Much of news regarding climate change concerns U.N. and national government efforts to deal with environmental issues. At the same time, U.S. cities are stepping up their work for clean energy, large building efficiencies, sustainable infrastructure and transportation, and other environmental issues.
According to UN-Habitat, cities across the globe account for 78 percent of the world’s energy consumption, 60 percent of all carbon pollutants and 70 percent of greenhouse gas (GHG) emissions. In the U.S. alone, much of our \ 50-70% total of GHG emissions can be attributed to transit and infrastructure systems as well as the energy consumed by large buildings in the urban environment.
Across the country, cities are already meeting the challenge. A consortium of 20 U.S. cities participates in the City Energy Project, an initiative created by two environmental non-governmental organizations (ENGOs) – the National Resources Defense Council (NRDC) and the Institute for Market Transformation. Their work to increase energy efficiencies in large urban buildings is aimed at saving more than $1.5 billion annually in energy costs by 2030 and at the same time reducing air pollutants – the equivalent to taking two million cars off the road for a year. Another 12 U.S. cities have signed onto the Global Compact of Mayors for Climate Change and Energy, co-chaired by former New York City Mayor Michael Bloomberg, and are working on reaching a variety of climate change goals.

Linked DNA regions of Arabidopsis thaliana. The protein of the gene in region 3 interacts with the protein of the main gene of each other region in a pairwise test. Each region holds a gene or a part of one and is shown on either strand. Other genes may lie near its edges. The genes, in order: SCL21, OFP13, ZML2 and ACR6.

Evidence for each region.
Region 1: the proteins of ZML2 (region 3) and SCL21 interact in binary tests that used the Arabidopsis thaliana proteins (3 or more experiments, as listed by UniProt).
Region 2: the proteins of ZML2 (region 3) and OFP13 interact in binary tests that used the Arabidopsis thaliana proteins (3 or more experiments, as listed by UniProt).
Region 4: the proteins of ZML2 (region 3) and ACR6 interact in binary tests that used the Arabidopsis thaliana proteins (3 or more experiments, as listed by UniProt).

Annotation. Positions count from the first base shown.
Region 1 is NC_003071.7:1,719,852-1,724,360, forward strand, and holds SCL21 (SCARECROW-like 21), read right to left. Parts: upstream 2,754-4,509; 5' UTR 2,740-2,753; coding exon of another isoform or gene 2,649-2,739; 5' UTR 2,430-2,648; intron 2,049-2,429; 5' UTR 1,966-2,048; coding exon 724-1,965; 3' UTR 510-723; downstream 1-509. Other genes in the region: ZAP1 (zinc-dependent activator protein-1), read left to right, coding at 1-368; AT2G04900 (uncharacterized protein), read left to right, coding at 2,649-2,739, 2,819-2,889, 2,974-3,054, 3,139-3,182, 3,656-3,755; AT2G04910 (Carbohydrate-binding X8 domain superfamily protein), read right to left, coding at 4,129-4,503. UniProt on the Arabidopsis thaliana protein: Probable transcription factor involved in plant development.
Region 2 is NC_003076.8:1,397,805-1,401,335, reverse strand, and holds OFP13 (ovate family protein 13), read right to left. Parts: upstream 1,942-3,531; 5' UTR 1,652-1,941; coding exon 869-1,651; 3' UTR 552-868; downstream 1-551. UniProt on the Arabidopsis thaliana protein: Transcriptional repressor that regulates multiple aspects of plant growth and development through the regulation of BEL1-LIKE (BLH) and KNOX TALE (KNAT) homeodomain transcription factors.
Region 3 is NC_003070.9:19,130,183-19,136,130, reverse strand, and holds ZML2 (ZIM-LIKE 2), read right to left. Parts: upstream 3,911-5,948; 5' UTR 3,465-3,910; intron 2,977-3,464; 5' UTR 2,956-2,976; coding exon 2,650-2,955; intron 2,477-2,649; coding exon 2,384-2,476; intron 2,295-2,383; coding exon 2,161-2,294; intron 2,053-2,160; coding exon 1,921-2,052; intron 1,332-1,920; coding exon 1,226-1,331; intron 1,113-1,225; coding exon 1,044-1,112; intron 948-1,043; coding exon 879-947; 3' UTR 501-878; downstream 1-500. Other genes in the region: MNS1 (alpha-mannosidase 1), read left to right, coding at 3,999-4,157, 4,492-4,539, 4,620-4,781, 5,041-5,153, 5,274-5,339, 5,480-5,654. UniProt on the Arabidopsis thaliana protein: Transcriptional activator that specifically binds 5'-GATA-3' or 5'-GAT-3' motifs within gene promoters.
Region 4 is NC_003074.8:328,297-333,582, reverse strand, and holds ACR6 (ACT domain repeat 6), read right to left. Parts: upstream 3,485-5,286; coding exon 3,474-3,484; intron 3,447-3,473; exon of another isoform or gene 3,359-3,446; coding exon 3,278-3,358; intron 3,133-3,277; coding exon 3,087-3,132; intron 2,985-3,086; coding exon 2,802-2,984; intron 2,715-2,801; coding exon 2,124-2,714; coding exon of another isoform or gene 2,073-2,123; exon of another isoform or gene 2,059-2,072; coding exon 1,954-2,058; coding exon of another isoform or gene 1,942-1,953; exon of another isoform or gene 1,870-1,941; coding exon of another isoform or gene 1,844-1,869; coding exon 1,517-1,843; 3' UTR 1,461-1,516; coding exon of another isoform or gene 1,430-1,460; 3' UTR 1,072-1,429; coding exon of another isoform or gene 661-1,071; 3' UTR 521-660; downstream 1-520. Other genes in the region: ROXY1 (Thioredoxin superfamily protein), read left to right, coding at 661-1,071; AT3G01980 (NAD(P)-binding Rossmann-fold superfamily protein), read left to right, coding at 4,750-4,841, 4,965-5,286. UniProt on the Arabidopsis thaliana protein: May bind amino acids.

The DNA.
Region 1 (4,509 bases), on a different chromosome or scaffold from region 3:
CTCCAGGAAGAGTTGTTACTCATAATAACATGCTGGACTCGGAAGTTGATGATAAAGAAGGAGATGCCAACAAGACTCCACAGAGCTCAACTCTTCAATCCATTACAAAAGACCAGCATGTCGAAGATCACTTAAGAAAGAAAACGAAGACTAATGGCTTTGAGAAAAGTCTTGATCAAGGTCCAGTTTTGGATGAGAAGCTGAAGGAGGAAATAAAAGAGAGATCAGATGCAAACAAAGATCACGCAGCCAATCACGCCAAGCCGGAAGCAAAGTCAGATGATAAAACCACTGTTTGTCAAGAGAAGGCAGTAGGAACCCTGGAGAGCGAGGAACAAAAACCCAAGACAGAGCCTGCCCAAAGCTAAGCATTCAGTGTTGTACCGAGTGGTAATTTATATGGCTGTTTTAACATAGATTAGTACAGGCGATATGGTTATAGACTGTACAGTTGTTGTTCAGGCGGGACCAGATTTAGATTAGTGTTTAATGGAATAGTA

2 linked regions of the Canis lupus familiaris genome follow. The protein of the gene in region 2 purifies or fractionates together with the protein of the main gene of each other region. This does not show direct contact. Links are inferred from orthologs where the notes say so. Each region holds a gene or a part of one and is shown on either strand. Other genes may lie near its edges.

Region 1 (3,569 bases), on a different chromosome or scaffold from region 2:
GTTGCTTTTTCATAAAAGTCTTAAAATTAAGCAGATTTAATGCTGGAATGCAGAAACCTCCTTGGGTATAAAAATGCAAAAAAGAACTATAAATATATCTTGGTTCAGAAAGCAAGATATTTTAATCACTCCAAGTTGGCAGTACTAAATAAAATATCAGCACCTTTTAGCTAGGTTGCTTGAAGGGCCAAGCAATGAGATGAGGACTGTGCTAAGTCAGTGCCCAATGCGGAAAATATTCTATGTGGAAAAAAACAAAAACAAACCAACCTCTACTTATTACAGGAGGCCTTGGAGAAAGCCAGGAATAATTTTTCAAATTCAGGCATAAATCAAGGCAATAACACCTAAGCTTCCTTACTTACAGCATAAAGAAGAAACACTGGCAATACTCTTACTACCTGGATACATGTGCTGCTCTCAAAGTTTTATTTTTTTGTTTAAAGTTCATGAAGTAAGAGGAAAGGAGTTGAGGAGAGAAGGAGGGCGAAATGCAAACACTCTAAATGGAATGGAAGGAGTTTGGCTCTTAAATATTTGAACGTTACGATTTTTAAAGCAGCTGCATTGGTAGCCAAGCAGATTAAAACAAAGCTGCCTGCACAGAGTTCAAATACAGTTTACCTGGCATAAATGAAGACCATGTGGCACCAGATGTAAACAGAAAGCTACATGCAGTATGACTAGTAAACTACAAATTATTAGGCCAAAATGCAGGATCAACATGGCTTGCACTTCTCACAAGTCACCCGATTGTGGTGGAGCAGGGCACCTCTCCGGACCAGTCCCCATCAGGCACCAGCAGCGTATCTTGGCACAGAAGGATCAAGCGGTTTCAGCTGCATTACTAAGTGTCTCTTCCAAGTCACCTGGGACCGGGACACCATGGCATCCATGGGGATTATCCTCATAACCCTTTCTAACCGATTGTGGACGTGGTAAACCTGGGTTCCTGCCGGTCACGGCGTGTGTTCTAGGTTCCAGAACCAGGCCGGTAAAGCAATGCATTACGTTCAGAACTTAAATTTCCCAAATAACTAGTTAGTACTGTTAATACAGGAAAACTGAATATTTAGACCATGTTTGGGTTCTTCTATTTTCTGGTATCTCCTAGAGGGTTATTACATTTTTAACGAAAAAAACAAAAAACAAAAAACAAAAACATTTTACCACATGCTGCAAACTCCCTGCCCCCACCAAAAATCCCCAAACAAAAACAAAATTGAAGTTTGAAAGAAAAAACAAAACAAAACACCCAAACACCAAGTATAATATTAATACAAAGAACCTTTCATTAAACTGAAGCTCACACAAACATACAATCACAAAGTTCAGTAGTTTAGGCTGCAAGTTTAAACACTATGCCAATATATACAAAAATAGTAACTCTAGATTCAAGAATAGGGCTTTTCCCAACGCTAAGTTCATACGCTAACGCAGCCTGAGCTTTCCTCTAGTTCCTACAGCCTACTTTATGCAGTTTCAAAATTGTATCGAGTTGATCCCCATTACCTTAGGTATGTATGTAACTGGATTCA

New York City has reduced speed limits to improve safety and expanded the number of bike lanes and pedestrian green spaces in the city. Its citibike bike sharing program is one of the largest such programs in the country, providing residents and visitors with 10,000 bikes at 600 stations across Manhattan, Brooklyn and Queens as well as New Jersey’s Jersey City. More than three dozen other cities have similar bike sharing programs.
Atlanta, Los Angeles, and several other cities have voted on $200 billion in transit funding to relieve traffic congestion and reduce emissions via expanded, sustainable bus and rail transportation systems.
Pittsburgh, in partnership with City Energy Project, has pledged to cut energy use, water consumption and transportation emissions in half by 2030.
Orlando is implementing $17.5 million in energy efficiency upgrades in 56 municipal buildings to produce an estimated savings of $2.4 million per year in avoidable energy costs.
Fort Collins has committed to reduce its carbon gas emissions and energy consumption in its buildings by 20 percent by 2020 and achieve carbon neutrality by 2050. Des Moines has similar goals to reduce its overall energy consumption 50% by 2030 and reach carbon neutrality by 2050.
San Francisco, one of the most sustainable cities in the country, expects to achieve zero waste by 2020 and currently recycles or composts 77% of its waste, the highest rate of any major U.S. city.
As your communications partner, EarthColor is committed to doing our part by providing you with more choices for clean energy, sustainable materials and processes, and environmental programs that combat and mitigate climate change and protect the environment. That’s why we continue to partner with you, our clients and suppliers, as well as other stakeholders in science, government and environmental non-governmental organizations (ENGOs) like the Appalachian and the American Forests Association, whose Community ReLeaf program is impacting reforestation efforts in 16 urban settings across the country.
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